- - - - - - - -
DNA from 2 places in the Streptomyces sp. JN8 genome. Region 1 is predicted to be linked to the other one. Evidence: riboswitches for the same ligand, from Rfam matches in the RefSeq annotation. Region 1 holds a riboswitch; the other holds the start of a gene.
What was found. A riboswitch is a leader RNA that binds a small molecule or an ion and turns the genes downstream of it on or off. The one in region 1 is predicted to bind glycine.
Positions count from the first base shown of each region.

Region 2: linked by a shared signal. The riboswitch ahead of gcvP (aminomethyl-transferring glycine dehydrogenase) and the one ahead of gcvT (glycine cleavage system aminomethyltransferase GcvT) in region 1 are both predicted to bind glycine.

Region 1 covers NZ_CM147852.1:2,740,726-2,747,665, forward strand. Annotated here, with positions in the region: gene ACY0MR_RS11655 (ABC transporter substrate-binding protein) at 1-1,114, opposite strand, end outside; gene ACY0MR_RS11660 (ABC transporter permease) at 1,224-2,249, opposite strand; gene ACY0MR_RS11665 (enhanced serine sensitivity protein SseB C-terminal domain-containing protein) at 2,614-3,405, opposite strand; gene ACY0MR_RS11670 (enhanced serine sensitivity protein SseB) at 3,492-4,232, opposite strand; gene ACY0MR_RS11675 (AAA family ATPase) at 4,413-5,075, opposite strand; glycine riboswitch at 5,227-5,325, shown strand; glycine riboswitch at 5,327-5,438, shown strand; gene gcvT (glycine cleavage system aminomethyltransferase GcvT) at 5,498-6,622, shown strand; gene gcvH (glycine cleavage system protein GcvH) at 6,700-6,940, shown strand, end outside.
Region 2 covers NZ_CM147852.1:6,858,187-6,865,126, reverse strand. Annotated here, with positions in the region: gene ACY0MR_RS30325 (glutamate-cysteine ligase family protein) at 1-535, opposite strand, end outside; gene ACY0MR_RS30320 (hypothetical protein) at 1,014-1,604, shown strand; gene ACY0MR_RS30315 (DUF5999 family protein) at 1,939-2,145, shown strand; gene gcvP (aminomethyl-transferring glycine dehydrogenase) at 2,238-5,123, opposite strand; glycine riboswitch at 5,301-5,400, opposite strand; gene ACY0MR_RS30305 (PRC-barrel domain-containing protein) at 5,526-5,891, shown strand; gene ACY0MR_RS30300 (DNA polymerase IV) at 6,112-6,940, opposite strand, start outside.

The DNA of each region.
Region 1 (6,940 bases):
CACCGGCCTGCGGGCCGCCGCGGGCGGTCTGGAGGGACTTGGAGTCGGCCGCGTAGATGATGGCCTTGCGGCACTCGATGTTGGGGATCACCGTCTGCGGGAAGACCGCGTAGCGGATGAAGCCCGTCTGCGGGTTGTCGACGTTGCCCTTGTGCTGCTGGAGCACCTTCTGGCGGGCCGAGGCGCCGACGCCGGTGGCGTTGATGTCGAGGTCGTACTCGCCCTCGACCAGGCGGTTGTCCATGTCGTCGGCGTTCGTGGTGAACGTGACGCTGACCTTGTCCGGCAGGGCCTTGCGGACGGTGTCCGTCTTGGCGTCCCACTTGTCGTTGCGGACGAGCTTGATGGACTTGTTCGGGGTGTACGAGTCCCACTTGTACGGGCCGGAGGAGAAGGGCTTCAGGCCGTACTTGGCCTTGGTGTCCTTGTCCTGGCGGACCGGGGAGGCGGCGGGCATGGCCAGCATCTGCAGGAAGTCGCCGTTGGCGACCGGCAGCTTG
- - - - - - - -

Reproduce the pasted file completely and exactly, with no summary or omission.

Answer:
DNA from 2 places in the Streptomyces sp. JN8 genome. Region 1 is predicted to be linked to the other one. Evidence: riboswitches for the same ligand, from Rfam matches in the RefSeq annotation. Region 1 holds a riboswitch; the other holds the start of a gene.
What was found. A riboswitch is a leader RNA that binds a small molecule or an ion and turns the genes downstream of it on or off. The one in region 1 is predicted to bind glycine.
Positions count from the first base shown of each region.

Region 2: linked by a shared signal. The riboswitch ahead of gcvP (aminomethyl-transferring glycine dehydrogenase) and the one ahead of gcvT (glycine cleavage system aminomethyltransferase GcvT) in region 1 are both predicted to bind glycine.

Region 1 covers NZ_CM147852.1:2,740,726-2,747,665, forward strand. Annotated here, with positions in the region: gene ACY0MR_RS11655 (ABC transporter substrate-binding protein) at 1-1,114, opposite strand, end outside; gene ACY0MR_RS11660 (ABC transporter permease) at 1,224-2,249, opposite strand; gene ACY0MR_RS11665 (enhanced serine sensitivity protein SseB C-terminal domain-containing protein) at 2,614-3,405, opposite strand; gene ACY0MR_RS11670 (enhanced serine sensitivity protein SseB) at 3,492-4,232, opposite strand; gene ACY0MR_RS11675 (AAA family ATPase) at 4,413-5,075, opposite strand; glycine riboswitch at 5,227-5,325, shown strand; glycine riboswitch at 5,327-5,438, shown strand; gene gcvT (glycine cleavage system aminomethyltransferase GcvT) at 5,498-6,622, shown strand; gene gcvH (glycine cleavage system protein GcvH) at 6,700-6,940, shown strand, end outside.
Region 2 covers NZ_CM147852.1:6,858,187-6,865,126, reverse strand. Annotated here, with positions in the region: gene ACY0MR_RS30325 (glutamate-cysteine ligase family protein) at 1-535, opposite strand, end outside; gene ACY0MR_RS30320 (hypothetical protein) at 1,014-1,604, shown strand; gene ACY0MR_RS30315 (DUF5999 family protein) at 1,939-2,145, shown strand; gene gcvP (aminomethyl-transferring glycine dehydrogenase) at 2,238-5,123, opposite strand; glycine riboswitch at 5,301-5,400, opposite strand; gene ACY0MR_RS30305 (PRC-barrel domain-containing protein) at 5,526-5,891, shown strand; gene ACY0MR_RS30300 (DNA polymerase IV) at 6,112-6,940, opposite strand, start outside.

The DNA of each region.
Region 1 (6,940 bases):
CACCGGCCTGCGGGCCGCCGCGGGCGGTCTGGAGGGACTTGGAGTCGGCCGCGTAGATGATGGCCTTGCGGCACTCGATGTTGGGGATCACCGTCTGCGGGAAGACCGCGTAGCGGATGAAGCCCGTCTGCGGGTTGTCGACGTTGCCCTTGTGCTGCTGGAGCACCTTCTGGCGGGCCGAGGCGCCGACGCCGGTGGCGTTGATGTCGAGGTCGTACTCGCCCTCGACCAGGCGGTTGTCCATGTCGTCGGCGTTCGTGGTGAACGTGACGCTGACCTTGTCCGGCAGGGCCTTGCGGACGGTGTCCGTCTTGGCGTCCCACTTGTCGTTGCGGACGAGCTTGATGGACTTGTTCGGGGTGTACGAGTCCCACTTGTACGGGCCGGAGGAGAAGGGCTTCAGGCCGTACTTGGCCTTGGTGTCCTTGTCCTGGCGGACCGGGGAGGCGGCGGGCATGGCCAGCATCTGCAGGAAGTCGCCGTTGGCGACCGGCAGCTTG